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Caries in Portuguese children with Down syndrome
Clinics (Sao Paulo). 2011; 66(7):1183-6 (ISSN: 1980-5322)
Areias CM; Sampaio-Maia B; Guimaraes H; Melo P; Andrade D
Odontopediatrics, Faculdade de Medicina Dentária, Universidade do Porto, Porto, PT. firstname.lastname@example.org
OBJECTIVES: Oral health in Down syndrome children has some peculiar aspects that must be considered in the follow-up of these patients. This study focuses on characterizing the environmental and host factors associated with dental caries in Portuguese children with and without Down syndrome.
METHODS: A sibling-matched, population-based, cross-sectional survey was performed.
RESULTS: Down syndrome children presented a significantly greater percentage of children without caries, 78% vs. 58% of non-Down syndrome siblings. This difference in the DMFT index (number of decayed, missing and filled teeth) essentially reflects data obtained from treated teeth, for which 91% of children with Down syndrome had never had a tooth treated vs. 67% of siblings. This result was statistically significant, whereas results for decayed and lost teeth did not differ between Down syndrome children and their unaffected siblings. Additionally, in Down syndrome children, a delayed eruption of the second molar occurs. Down syndrome children and their siblings have similar oral hygiene habits, but a higher percentage of Down syndrome children visit a dentist before the age of three years, in comparison to their siblings. Bruxism was also more common in Down syndrome children compared to their siblings.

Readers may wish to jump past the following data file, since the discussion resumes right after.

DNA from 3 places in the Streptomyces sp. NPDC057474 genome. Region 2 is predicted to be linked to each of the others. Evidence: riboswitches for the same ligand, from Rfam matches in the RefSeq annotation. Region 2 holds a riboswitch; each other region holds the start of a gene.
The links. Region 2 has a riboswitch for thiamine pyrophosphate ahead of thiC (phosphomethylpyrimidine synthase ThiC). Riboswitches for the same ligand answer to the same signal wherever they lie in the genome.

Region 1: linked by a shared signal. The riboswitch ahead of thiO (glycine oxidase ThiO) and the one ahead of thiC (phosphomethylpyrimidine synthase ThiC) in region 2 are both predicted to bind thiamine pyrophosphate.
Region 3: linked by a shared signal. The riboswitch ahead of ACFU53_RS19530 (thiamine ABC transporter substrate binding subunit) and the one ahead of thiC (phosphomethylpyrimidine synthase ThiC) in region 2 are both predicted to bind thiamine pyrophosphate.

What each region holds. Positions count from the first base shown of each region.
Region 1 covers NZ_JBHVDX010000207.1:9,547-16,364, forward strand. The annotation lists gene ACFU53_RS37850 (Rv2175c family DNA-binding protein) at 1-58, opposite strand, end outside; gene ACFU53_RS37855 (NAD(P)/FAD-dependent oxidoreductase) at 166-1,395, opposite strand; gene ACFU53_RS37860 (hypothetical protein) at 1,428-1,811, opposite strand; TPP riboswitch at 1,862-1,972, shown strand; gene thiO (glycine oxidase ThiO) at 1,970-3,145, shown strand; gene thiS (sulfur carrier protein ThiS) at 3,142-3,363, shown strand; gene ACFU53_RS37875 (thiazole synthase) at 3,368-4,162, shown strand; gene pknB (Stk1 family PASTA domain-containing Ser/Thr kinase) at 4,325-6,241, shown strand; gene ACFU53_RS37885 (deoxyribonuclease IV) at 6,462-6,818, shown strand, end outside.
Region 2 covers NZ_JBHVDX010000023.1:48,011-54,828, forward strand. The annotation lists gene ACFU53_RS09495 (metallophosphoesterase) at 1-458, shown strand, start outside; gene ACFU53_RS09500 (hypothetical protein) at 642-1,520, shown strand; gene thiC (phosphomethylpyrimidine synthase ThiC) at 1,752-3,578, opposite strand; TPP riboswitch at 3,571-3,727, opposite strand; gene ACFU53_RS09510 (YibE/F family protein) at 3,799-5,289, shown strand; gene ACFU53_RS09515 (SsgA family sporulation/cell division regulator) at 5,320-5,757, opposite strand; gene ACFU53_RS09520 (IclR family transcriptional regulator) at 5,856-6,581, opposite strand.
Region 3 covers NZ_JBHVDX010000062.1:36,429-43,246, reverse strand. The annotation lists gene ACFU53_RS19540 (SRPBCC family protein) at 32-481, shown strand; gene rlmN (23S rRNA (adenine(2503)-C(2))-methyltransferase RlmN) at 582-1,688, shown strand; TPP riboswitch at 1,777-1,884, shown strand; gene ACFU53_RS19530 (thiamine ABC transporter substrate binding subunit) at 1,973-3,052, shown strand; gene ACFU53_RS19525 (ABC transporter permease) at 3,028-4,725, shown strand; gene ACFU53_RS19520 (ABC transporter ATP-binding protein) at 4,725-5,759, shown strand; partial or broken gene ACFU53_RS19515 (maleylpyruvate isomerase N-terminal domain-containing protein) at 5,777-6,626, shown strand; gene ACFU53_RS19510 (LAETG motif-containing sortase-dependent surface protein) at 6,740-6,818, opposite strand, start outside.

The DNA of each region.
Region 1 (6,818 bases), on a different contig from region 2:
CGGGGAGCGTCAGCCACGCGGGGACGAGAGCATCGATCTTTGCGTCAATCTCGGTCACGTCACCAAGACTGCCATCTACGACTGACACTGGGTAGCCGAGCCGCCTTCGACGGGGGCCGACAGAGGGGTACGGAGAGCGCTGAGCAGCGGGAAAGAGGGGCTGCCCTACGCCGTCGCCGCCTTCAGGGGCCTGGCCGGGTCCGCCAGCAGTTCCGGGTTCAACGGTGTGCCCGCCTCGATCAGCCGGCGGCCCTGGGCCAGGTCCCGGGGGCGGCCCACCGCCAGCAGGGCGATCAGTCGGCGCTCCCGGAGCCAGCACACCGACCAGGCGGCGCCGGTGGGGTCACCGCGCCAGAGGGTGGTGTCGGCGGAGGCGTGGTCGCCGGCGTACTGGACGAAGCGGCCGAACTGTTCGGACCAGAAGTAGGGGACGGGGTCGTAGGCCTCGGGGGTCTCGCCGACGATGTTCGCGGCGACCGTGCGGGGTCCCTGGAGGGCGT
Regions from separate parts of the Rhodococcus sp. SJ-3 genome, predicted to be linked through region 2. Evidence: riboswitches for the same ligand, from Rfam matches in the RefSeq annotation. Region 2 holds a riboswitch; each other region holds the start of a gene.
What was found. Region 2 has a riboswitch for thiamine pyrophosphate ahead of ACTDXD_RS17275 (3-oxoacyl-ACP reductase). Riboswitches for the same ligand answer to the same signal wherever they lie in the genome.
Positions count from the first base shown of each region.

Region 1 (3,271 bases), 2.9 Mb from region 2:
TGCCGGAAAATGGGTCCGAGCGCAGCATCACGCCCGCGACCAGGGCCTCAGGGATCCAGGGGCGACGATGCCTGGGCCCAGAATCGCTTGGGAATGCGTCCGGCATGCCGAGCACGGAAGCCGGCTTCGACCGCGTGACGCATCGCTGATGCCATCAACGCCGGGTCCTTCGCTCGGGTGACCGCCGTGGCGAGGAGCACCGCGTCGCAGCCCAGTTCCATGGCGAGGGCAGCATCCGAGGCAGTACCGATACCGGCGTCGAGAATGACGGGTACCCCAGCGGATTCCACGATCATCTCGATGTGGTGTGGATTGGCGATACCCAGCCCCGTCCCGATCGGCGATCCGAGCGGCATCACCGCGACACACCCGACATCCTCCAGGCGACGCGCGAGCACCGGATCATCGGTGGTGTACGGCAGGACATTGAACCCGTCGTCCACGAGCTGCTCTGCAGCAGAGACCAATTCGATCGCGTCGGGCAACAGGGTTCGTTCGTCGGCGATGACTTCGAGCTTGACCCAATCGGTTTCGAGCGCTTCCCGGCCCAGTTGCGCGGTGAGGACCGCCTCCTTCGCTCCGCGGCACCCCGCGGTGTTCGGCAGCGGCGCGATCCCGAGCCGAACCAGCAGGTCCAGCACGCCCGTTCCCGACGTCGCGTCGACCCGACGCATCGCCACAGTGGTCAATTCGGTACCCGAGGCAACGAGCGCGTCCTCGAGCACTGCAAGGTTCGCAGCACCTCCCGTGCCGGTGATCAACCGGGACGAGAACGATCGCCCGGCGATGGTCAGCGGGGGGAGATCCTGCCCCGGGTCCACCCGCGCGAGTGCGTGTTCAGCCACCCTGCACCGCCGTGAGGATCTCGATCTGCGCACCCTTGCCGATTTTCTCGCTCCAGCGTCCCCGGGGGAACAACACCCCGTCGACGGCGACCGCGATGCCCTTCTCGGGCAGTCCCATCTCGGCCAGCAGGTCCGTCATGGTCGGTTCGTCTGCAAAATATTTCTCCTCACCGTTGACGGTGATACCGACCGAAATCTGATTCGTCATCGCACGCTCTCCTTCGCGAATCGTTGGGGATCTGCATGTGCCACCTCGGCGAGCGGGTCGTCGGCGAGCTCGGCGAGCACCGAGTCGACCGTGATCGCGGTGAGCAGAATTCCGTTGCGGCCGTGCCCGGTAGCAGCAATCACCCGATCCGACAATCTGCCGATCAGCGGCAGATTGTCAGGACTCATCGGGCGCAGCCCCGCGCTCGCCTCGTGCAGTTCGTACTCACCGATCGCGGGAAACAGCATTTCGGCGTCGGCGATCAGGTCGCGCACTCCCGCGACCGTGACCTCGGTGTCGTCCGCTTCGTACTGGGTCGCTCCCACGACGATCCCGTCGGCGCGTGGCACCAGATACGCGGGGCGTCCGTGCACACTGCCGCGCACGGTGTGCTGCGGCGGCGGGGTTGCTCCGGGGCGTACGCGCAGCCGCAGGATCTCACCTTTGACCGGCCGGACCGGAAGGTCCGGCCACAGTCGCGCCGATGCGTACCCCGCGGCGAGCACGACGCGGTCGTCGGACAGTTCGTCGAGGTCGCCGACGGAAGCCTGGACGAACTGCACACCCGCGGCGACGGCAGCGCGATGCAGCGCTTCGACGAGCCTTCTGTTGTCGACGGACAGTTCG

CONCLUSIONS: Our results show that Portuguese children with Down syndrome have lower caries rates than children without Down syndrome. This reduced prevalence may be associated with the parents’ greater concern about oral health care in Down syndrome children, resulting in their taking them sooner to visit a dentist, as well as to a higher bruxism prevalence and delayed tooth eruption.